Ever thought about conquering the tallest mountain in Africa? The fearless Melanie Cox talks about climbing Mount Kilimanjaro.
Everybody wishes to hop on a plane and sendsthemselves on a short trip from Hong Kong, whether it’s solo travel or a group retreat to the best beaches in Bali. But for those more adventurous types, somewhere further afield may be in order. Local adventurous traveller Melanie Cox shares her story of climbing Mount Kilimanjaro. It may just be the inspiration you need to do something epic too.
Climbing Mount Kilimanjaro: Preparation
Climbing Mount Kilimanjaro in Tanzania is top of the bucket-list for just about any adventure traveller. At 5895m in height, it’s not only the tallest mountain in Africa; but the highest freestanding mountain in the world. In 2017, my brother Glenn was travelling across Europe, Africa, and Central America, and this gave me a sign that finally, Tanzania was the place to go, and Kili would be my mountain to climb.
We booked the Superior Package with Climbing Kilimanjaro who say they have a 97 per cent success rate – in fact, our guide Musa had lost count of how many summits he had completed after passing 100 summits! – and I would recommend this, as it includes everything a top package offers except a portable toilet. The booking was seamless giving me confidence leading up to my trip with a lot of detailed information provided from them including suggestions on diet, fitness, clothing, and equipment as well as how the team would offer sterilised water for us to drink throughout the trek.
In preparation for climbing Mount Kilimanjaro, I upped my cardio-game with daily hikes and a lot of Vinyasa yoga. I practice meditation daily and believe coordinating the breath, body and mind benefit me mentally and physically, especially in higher altitudes when the air is thinner to regulate oxygen flowing across my body. I generally eat clean and lean but added more protein into my diet leading up to my travels, and your entire experience will be more enjoyable if you kick off your trek as physically fit as possible, and are prepared for the challenges that lie ahead.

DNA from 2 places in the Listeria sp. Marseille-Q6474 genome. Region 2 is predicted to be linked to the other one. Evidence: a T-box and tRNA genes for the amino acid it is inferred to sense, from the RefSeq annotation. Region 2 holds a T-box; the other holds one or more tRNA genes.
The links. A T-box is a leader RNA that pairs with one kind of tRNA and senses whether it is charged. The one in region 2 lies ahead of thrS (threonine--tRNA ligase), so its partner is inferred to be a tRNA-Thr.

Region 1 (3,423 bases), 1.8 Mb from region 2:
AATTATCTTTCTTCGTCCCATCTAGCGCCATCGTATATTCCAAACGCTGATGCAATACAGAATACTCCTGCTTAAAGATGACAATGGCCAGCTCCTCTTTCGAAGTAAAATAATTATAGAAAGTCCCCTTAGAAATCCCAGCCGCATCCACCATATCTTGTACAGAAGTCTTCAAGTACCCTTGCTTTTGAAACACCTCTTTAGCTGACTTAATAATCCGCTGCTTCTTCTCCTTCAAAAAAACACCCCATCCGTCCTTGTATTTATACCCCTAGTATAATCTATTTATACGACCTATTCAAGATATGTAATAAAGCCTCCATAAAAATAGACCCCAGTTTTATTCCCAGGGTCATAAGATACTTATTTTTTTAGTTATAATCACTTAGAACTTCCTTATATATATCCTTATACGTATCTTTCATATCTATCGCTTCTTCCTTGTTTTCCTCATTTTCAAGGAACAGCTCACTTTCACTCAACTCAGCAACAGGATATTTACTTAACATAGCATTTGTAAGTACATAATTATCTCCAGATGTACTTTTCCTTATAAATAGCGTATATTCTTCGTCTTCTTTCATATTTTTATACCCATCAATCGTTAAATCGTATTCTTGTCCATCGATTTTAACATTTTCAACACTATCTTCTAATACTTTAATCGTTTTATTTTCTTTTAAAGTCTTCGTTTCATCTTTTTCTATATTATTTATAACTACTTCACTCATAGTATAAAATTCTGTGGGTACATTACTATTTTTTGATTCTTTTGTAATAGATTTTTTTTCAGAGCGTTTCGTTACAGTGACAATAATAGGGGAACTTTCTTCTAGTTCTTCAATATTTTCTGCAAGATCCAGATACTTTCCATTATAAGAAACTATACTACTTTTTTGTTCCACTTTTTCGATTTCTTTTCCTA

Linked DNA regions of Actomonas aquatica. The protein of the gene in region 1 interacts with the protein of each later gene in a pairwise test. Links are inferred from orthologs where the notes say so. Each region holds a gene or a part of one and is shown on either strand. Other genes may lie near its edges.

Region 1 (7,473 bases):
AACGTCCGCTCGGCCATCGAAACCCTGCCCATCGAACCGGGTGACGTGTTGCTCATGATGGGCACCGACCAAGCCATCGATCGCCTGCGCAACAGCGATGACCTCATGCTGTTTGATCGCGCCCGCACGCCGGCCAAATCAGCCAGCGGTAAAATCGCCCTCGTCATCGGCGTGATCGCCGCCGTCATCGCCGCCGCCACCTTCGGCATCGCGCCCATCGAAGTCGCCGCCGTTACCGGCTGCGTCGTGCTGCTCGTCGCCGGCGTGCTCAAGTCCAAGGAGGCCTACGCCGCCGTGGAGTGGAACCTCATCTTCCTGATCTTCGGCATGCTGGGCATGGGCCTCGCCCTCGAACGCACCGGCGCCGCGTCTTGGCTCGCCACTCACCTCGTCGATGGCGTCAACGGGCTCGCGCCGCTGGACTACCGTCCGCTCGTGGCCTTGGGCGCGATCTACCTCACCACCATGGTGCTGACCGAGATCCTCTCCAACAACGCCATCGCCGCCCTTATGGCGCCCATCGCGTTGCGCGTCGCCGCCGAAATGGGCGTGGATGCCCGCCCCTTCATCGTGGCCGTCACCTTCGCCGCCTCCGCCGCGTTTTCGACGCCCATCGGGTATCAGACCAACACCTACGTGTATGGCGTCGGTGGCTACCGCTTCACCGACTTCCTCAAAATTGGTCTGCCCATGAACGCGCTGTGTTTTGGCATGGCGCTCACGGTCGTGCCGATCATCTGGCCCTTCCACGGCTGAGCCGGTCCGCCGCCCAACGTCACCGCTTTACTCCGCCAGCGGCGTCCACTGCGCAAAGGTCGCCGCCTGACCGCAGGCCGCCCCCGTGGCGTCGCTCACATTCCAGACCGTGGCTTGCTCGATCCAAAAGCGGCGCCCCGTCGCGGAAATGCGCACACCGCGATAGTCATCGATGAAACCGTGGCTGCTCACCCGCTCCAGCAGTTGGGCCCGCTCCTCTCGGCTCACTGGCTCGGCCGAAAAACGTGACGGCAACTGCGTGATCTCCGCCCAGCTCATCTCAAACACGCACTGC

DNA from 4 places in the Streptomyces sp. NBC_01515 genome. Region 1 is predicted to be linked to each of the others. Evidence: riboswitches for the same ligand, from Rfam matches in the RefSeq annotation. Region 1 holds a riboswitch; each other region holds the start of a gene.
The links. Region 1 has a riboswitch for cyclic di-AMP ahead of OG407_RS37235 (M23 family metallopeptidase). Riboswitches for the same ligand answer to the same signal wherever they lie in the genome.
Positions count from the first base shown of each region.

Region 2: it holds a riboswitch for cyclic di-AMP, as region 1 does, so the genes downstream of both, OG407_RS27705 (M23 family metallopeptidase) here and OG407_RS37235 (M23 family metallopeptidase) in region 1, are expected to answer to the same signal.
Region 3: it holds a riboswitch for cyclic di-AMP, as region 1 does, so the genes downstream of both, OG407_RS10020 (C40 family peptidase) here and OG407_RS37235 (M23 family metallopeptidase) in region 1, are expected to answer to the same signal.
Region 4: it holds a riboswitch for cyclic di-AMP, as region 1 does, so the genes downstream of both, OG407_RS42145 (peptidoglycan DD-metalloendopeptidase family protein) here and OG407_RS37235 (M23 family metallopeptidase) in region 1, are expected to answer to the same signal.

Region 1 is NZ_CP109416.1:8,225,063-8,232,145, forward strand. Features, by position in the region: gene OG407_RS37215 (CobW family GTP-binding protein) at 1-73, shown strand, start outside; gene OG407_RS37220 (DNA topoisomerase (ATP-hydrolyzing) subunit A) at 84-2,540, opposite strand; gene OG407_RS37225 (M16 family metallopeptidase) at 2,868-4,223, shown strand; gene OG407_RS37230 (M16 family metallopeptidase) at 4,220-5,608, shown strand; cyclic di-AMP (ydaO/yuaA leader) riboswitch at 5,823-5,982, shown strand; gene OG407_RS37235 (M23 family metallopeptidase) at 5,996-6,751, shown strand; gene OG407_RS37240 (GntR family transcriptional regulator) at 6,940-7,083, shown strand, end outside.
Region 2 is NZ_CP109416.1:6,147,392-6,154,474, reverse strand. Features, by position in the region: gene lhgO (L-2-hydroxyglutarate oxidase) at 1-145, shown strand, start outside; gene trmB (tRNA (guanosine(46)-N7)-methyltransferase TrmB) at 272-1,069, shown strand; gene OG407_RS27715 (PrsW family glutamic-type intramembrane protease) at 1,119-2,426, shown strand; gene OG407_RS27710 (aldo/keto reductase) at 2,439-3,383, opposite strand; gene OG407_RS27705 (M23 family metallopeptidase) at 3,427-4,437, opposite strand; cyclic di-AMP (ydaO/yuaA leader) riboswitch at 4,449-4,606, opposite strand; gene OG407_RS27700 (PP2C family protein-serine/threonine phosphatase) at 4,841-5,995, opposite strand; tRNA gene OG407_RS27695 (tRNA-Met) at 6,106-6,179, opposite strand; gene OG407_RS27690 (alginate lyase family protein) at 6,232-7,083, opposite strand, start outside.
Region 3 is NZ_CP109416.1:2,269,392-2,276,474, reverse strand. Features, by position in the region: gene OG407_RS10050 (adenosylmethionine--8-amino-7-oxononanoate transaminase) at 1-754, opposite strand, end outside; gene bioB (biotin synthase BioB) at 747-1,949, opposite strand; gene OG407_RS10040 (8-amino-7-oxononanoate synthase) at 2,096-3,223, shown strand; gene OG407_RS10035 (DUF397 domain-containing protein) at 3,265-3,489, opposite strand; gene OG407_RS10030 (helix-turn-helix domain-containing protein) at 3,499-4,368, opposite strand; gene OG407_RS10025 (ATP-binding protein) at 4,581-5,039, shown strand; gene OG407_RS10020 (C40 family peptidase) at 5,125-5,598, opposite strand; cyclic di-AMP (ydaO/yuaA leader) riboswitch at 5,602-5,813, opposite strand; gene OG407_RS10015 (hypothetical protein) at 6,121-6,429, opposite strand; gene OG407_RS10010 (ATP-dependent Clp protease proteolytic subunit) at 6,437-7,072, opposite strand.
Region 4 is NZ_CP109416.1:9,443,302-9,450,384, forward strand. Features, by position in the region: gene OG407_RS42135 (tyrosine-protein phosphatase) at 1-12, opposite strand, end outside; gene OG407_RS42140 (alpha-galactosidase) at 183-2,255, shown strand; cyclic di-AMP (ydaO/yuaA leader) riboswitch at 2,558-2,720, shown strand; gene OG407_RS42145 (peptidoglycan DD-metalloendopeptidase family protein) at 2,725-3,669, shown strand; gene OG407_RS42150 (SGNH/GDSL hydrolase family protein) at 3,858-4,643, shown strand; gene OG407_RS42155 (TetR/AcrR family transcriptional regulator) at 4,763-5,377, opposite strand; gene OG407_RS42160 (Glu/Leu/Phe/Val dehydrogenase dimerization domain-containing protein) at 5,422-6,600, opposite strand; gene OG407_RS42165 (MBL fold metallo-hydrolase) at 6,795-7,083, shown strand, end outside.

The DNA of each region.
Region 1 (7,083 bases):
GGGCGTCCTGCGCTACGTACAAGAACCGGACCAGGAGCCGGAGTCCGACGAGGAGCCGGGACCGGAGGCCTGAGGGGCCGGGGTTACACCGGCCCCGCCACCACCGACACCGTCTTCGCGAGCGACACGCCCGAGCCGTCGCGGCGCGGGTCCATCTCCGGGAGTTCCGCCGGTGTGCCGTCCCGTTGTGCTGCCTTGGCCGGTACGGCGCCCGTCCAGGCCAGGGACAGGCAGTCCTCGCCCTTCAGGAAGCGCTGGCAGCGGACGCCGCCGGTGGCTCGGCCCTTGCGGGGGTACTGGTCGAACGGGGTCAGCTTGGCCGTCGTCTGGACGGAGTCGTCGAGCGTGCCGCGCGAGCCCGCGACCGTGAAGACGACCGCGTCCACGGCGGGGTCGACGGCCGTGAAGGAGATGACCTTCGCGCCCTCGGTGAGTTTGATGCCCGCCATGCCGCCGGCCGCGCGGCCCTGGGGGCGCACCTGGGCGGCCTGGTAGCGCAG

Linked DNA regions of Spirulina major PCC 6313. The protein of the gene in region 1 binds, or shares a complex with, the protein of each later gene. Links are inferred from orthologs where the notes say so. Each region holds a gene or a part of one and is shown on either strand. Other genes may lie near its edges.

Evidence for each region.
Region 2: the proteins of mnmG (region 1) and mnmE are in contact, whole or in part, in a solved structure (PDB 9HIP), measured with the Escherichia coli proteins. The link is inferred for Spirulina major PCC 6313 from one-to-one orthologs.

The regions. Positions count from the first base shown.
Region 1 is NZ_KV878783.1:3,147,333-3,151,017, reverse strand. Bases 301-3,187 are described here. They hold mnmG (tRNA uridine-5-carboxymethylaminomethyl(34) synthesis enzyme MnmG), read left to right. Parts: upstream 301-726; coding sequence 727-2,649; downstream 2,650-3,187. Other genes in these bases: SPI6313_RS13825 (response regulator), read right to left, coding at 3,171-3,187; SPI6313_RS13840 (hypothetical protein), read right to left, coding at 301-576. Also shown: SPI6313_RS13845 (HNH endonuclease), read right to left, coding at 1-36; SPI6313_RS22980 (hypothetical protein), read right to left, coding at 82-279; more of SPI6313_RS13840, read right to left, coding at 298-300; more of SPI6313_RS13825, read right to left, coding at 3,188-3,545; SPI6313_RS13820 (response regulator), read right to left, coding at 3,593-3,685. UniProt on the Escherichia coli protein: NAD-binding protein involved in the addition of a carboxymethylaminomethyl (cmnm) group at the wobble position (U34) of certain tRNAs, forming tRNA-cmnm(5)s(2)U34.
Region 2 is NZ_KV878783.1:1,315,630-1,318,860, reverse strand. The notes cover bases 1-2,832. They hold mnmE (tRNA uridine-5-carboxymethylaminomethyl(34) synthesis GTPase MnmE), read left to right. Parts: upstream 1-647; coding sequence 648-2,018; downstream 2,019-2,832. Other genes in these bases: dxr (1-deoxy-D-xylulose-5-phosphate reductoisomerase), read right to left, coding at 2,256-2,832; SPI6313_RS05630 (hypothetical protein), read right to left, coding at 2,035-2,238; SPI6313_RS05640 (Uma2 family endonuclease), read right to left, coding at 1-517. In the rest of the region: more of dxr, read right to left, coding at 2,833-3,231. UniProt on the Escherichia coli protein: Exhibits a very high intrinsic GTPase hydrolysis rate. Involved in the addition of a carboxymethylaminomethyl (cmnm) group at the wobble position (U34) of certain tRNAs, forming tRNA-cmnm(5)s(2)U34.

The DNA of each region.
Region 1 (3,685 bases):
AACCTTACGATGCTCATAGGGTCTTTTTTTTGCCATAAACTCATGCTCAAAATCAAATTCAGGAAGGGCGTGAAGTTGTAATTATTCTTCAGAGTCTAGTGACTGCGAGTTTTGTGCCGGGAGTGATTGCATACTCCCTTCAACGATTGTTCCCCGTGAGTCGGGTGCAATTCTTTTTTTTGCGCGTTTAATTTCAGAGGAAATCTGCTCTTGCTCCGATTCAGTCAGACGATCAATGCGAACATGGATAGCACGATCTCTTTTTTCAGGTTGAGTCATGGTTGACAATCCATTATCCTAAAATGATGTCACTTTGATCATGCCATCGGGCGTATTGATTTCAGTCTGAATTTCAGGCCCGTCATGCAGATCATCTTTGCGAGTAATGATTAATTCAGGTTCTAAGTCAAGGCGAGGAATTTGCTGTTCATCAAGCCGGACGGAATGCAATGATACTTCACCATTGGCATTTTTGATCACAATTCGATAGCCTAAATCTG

When it comes to climbing Mount Kilimanjaro, there are seven established routes to climb. We opted for the seven-day Lemosho route; which is considered the most scenic trail, offering panoramic views on various sides of Kilimanjaro. As a newer route, it is commended for its ideal balance of low crowds, beautiful scenery and high summit success rates. However it is more suited to experienced hikers due to the trek distance being longer. You could actually climb Kili in five days, but living in Hong Kong at sea level, any opportunity to further acclimatise would make all the difference to my chances of summiting.
Flying into Tanzania, I felt this huge sensation of excitement as I was greeted with stunning views of Kilimanjaro coming through the clouds. I only got perspective of how big the volcano was when I realized the tiny dots below were populated cities such as Arusha.